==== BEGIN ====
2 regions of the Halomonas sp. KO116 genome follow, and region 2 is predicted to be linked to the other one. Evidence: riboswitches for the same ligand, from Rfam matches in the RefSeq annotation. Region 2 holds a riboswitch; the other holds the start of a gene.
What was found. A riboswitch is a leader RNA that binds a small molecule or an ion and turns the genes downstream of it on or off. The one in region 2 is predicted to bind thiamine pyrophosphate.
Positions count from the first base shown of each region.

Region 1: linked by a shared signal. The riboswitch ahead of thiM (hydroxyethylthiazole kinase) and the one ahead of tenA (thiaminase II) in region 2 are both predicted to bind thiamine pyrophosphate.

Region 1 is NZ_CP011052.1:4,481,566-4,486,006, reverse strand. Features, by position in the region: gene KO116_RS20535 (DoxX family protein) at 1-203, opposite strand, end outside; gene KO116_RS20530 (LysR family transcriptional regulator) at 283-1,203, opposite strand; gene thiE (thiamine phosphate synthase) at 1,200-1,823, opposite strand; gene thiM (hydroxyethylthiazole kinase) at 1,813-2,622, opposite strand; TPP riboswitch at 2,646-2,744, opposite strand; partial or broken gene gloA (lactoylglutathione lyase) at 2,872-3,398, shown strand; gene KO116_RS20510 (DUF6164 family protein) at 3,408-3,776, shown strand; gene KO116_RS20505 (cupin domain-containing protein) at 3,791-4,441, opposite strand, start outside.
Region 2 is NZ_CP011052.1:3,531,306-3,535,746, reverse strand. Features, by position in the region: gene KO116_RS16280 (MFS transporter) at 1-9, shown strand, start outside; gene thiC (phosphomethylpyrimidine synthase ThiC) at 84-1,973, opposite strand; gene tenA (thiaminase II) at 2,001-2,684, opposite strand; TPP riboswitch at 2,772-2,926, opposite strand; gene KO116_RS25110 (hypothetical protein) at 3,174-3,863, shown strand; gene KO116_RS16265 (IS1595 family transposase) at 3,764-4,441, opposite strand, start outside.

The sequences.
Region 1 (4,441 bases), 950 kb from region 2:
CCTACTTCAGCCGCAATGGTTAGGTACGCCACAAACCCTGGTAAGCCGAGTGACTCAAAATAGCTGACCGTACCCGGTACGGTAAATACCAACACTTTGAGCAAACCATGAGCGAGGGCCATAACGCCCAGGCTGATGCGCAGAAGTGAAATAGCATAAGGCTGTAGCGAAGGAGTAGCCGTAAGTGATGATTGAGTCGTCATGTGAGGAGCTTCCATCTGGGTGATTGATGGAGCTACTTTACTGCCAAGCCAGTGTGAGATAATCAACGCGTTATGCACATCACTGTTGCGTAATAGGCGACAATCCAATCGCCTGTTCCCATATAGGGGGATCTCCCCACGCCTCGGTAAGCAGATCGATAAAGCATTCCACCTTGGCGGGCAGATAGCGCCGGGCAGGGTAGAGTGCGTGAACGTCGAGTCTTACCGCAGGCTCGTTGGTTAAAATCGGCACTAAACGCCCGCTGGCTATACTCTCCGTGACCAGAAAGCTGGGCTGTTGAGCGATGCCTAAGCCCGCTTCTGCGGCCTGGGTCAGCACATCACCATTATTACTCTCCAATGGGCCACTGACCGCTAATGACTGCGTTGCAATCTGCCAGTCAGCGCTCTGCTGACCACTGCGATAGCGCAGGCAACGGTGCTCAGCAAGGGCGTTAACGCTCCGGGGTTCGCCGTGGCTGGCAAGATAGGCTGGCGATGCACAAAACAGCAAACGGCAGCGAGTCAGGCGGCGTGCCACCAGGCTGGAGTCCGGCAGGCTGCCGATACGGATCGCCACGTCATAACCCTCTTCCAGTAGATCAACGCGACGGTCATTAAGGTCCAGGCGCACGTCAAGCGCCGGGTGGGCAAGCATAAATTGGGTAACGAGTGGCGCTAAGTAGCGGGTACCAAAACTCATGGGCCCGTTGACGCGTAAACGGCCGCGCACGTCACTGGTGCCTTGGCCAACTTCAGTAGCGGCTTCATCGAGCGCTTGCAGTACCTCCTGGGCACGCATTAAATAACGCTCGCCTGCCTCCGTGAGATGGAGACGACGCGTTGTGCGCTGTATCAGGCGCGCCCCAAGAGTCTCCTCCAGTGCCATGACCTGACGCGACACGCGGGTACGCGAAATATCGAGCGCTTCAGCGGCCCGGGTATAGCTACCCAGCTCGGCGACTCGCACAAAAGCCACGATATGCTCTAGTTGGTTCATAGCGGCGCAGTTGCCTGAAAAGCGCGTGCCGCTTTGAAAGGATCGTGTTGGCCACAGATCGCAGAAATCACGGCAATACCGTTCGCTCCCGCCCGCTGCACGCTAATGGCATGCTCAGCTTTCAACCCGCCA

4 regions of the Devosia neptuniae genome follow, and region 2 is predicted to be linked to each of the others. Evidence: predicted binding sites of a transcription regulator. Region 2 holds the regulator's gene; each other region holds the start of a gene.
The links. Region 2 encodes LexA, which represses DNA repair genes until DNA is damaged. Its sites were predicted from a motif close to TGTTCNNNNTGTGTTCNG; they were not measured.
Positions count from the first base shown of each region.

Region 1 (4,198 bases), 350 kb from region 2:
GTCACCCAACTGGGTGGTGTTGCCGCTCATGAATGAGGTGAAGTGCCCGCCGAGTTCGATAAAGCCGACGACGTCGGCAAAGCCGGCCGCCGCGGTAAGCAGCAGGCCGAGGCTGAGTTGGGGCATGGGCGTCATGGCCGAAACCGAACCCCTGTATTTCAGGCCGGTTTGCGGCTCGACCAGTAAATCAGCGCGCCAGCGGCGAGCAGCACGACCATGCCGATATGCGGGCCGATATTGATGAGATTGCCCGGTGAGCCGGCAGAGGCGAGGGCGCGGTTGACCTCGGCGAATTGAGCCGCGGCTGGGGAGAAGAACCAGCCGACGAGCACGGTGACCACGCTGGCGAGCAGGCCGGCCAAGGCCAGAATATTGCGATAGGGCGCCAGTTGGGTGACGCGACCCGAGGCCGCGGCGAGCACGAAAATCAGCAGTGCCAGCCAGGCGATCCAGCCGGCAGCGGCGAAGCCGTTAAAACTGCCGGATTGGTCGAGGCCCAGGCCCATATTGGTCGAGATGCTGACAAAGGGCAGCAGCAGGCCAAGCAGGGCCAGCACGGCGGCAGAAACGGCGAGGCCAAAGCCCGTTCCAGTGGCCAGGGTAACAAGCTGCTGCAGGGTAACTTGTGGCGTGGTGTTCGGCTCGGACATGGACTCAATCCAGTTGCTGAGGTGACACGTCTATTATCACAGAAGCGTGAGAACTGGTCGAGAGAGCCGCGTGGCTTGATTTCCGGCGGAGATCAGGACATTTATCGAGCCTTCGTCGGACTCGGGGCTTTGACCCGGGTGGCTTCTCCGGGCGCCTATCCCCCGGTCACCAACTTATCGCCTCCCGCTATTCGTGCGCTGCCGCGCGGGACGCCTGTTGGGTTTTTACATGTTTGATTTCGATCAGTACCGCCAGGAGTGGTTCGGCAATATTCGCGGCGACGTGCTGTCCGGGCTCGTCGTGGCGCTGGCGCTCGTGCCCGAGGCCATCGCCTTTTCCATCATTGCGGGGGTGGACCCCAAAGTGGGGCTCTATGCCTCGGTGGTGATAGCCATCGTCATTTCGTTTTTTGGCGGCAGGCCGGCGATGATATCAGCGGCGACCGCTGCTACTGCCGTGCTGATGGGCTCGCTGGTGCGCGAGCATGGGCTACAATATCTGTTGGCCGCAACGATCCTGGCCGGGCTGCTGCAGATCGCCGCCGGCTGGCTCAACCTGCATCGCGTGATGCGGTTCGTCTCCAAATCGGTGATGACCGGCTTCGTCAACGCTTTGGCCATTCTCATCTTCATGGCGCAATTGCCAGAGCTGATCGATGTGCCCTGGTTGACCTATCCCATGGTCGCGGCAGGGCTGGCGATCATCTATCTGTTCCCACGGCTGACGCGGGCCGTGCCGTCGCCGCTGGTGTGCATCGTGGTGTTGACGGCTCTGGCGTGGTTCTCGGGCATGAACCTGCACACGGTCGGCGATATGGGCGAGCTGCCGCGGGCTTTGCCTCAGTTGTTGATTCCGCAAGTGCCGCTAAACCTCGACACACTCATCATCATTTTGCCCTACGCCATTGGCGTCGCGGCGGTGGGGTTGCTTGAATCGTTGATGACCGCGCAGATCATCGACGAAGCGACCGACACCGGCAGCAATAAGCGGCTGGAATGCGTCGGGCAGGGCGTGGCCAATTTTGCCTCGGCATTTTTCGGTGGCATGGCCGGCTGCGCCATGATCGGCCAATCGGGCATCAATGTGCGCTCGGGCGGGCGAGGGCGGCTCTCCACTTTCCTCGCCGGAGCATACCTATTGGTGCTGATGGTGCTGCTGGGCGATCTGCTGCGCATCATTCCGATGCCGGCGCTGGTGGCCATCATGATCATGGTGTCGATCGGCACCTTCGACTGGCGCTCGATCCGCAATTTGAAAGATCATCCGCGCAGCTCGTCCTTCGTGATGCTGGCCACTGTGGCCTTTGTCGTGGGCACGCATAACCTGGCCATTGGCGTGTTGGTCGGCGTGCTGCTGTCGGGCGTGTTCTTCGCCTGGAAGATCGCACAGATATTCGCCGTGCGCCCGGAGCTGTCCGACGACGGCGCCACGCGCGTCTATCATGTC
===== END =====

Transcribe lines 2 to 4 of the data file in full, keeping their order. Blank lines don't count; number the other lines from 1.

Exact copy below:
What was found. A riboswitch is a leader RNA that binds a small molecule or an ion and turns the genes downstream of it on or off. The one in region 2 is predicted to bind thiamine pyrophosphate.
Positions count from the first base shown of each region.

Region 1: linked by a shared signal. The riboswitch ahead of thiM (hydroxyethylthiazole kinase) and the one ahead of tenA (thiaminase II) in region 2 are both predicted to bind thiamine pyrophosphate.